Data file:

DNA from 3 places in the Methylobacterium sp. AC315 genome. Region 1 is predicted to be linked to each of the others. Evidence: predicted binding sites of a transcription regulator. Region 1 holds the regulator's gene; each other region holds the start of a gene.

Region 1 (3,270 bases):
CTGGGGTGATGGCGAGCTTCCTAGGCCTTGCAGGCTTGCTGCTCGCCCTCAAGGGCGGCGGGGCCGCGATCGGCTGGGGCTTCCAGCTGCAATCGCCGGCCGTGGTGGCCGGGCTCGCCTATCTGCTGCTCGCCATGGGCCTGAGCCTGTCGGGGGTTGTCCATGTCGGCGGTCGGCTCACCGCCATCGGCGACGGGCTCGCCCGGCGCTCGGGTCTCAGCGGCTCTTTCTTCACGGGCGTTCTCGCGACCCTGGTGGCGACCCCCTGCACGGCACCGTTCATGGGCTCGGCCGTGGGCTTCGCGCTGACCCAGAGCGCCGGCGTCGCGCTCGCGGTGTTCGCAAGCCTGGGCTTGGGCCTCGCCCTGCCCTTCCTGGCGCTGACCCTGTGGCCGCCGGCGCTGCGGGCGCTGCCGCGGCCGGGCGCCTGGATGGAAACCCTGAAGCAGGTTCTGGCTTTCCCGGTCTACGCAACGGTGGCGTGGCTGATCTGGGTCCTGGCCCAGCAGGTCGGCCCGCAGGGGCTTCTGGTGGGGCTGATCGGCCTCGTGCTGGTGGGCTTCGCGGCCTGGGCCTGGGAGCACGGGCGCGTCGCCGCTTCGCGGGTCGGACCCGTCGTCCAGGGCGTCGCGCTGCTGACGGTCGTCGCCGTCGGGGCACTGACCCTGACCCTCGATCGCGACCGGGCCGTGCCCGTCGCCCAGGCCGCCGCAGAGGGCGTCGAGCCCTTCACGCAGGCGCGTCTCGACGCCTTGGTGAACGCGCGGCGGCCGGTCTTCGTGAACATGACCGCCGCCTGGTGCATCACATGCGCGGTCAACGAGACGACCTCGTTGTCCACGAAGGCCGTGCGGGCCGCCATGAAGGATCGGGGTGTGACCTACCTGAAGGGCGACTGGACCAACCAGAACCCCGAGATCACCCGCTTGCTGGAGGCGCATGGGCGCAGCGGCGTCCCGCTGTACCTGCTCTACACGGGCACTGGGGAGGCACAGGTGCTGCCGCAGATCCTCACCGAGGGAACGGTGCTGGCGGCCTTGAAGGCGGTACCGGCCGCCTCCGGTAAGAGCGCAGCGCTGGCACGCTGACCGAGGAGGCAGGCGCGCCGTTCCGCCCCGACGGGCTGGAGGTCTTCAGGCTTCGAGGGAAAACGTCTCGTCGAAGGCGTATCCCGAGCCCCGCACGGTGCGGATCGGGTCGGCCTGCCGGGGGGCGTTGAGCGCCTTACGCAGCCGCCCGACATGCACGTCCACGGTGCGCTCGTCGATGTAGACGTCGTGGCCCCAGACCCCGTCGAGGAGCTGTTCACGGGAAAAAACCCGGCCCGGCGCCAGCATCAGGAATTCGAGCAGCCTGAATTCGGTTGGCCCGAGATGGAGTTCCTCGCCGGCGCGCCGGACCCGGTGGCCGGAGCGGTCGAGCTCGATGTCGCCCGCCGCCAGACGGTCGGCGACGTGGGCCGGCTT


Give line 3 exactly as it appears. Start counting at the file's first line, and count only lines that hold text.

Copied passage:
CTGGGGTGATGGCGAGCTTCCTAGGCCTTGCAGGCTTGCTGCTCGCCCTCAAGGGCGGCGGGGCCGCGATCGGCTGGGGCTTCCAGCTGCAATCGCCGGCCGTGGTGGCCGGGCTCGCCTATCTGCTGCTCGCCATGGGCCTGAGCCTGTCGGGGGTTGTCCATGTCGGCGGTCGGCTCACCGCCATCGGCGACGGGCTCGCCCGGCGCTCGGGTCTCAGCGGCTCTTTCTTCACGGGCGTTCTCGCGACCCTGGTGGCGACCCCCTGCACGGCACCGTTCATGGGCTCGGCCGTGGGCTTCGCGCTGACCCAGAGCGCCGGCGTCGCGCTCGCGGTGTTCGCAAGCCTGGGCTTGGGCCTCGCCCTGCCCTTCCTGGCGCTGACCCTGTGGCCGCCGGCGCTGCGGGCGCTGCCGCGGCCGGGCGCCTGGATGGAAACCCTGAAGCAGGTTCTGGCTTTCCCGGTCTACGCAACGGTGGCGTGGCTGATCTGGGTCCTGGCCCAGCAGGTCGGCCCGCAGGGGCTTCTGGTGGGGCTGATCGGCCTCGTGCTGGTGGGCTTCGCGGCCTGGGCCTGGGAGCACGGGCGCGTCGCCGCTTCGCGGGTCGGACCCGTCGTCCAGGGCGTCGCGCTGCTGACGGTCGTCGCCGTCGGGGCACTGACCCTGACCCTCGATCGCGACCGGGCCGTGCCCGTCGCCCAGGCCGCCGCAGAGGGCGTCGAGCCCTTCACGCAGGCGCGTCTCGACGCCTTGGTGAACGCGCGGCGGCCGGTCTTCGTGAACATGACCGCCGCCTGGTGCATCACATGCGCGGTCAACGAGACGACCTCGTTGTCCACGAAGGCCGTGCGGGCCGCCATGAAGGATCGGGGTGTGACCTACCTGAAGGGCGACTGGACCAACCAGAACCCCGAGATCACCCGCTTGCTGGAGGCGCATGGGCGCAGCGGCGTCCCGCTGTACCTGCTCTACACGGGCACTGGGGAGGCACAGGTGCTGCCGCAGATCCTCACCGAGGGAACGGTGCTGGCGGCCTTGAAGGCGGTACCGGCCGCCTCCGGTAAGAGCGCAGCGCTGGCACGCTGACCGAGGAGGCAGGCGCGCCGTTCCGCCCCGACGGGCTGGAGGTCTTCAGGCTTCGAGGGAAAACGTCTCGTCGAAGGCGTATCCCGAGCCCCGCACGGTGCGGATCGGGTCGGCCTGCCGGGGGGCGTTGAGCGCCTTACGCAGCCGCCCGACATGCACGTCCACGGTGCGCTCGTCGATGTAGACGTCGTGGCCCCAGACCCCGTCGAGGAGCTGTTCACGGGAAAAAACCCGGCCCGGCGCCAGCATCAGGAATTCGAGCAGCCTGAATTCGGTTGGCCCGAGATGGAGTTCCTCGCCGGCGCGCCGGACCCGGTGGCCGGAGCGGTCGAGCTCGATGTCGCCCGCCGCCAGACGGTCGGCGACGTGGGCCGGCTT